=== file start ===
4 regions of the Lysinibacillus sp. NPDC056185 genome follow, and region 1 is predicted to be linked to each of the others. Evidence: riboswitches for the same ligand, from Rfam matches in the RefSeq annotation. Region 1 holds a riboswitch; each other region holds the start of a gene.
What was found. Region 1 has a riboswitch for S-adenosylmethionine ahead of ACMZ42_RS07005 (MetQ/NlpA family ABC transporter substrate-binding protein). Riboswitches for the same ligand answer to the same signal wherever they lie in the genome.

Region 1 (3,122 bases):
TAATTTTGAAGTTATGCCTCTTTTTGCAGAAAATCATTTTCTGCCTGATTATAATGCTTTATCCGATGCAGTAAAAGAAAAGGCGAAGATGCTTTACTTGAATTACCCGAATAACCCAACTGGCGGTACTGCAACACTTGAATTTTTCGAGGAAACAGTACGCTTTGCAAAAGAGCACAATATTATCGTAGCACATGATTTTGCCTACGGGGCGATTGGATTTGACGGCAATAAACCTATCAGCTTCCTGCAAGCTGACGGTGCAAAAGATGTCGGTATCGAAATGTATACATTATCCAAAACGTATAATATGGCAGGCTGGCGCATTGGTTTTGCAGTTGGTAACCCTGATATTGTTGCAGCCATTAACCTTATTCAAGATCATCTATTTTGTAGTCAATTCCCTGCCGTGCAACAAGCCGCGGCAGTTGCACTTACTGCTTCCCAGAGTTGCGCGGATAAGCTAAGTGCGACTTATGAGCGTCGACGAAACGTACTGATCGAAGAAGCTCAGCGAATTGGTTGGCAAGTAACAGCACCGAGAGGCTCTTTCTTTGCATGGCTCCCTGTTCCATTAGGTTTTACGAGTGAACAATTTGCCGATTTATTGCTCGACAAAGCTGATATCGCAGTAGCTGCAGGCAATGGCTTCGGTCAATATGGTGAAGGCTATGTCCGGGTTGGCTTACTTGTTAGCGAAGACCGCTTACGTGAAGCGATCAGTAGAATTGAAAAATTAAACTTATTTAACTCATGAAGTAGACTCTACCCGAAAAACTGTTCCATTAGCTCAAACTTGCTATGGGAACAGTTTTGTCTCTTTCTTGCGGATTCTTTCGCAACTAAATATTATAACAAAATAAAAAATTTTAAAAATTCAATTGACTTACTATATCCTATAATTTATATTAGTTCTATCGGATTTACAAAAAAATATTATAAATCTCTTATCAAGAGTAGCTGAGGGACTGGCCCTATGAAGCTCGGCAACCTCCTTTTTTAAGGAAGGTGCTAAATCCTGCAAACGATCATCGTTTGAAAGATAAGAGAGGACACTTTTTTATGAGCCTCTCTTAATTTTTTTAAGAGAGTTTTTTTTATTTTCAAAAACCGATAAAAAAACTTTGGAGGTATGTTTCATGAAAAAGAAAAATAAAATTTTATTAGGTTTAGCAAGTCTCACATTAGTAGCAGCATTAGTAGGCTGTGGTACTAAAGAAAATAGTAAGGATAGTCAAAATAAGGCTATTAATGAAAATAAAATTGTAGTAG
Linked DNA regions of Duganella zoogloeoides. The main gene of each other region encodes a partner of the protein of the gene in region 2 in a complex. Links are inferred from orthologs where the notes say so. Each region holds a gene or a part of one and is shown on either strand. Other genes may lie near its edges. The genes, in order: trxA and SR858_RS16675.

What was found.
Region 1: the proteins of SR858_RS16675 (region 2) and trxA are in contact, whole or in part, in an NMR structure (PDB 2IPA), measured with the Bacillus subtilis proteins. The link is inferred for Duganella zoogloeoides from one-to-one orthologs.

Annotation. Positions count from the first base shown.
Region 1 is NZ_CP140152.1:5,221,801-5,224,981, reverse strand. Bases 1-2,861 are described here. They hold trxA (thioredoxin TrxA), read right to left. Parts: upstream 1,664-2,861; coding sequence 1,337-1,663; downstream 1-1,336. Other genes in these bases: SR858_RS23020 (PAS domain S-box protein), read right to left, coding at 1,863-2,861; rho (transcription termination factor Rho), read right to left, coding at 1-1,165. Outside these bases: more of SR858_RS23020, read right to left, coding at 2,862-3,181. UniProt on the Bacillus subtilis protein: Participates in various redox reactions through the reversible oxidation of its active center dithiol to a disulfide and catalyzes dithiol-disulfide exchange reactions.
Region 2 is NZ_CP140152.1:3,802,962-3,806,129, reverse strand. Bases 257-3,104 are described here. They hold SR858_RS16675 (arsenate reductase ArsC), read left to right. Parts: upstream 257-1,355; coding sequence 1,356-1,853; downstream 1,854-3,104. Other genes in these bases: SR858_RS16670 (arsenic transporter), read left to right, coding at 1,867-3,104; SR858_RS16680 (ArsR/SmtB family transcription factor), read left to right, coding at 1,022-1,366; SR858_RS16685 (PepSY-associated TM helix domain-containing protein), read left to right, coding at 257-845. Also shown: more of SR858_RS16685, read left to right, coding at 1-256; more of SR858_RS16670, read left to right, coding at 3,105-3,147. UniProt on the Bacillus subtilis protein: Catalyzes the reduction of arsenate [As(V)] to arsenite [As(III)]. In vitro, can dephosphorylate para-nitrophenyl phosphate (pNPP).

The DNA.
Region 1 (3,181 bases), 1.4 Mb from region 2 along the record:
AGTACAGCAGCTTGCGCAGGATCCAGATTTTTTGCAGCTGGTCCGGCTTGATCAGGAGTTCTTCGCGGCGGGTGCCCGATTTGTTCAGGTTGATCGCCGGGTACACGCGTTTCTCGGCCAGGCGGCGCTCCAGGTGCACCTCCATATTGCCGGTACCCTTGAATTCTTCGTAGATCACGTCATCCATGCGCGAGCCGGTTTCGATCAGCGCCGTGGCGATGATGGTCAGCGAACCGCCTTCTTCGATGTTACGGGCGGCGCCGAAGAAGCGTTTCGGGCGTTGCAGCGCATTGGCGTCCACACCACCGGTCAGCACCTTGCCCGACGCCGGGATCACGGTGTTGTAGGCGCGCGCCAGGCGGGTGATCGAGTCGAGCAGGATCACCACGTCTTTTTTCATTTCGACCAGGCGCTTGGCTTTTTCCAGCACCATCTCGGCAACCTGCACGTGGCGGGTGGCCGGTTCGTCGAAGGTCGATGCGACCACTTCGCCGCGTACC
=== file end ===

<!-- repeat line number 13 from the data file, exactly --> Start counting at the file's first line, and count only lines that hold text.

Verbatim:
AGTACAGCAGCTTGCGCAGGATCCAGATTTTTTGCAGCTGGTCCGGCTTGATCAGGAGTTCTTCGCGGCGGGTGCCCGATTTGTTCAGGTTGATCGCCGGGTACACGCGTTTCTCGGCCAGGCGGCGCTCCAGGTGCACCTCCATATTGCCGGTACCCTTGAATTCTTCGTAGATCACGTCATCCATGCGCGAGCCGGTTTCGATCAGCGCCGTGGCGATGATGGTCAGCGAACCGCCTTCTTCGATGTTACGGGCGGCGCCGAAGAAGCGTTTCGGGCGTTGCAGCGCATTGGCGTCCACACCACCGGTCAGCACCTTGCCCGACGCCGGGATCACGGTGTTGTAGGCGCGCGCCAGGCGGGTGATCGAGTCGAGCAGGATCACCACGTCTTTTTTCATTTCGACCAGGCGCTTGGCTTTTTCCAGCACCATCTCGGCAACCTGCACGTGGCGGGTGGCCGGTTCGTCGAAGGTCGATGCGACCACTTCGCCGCGTACC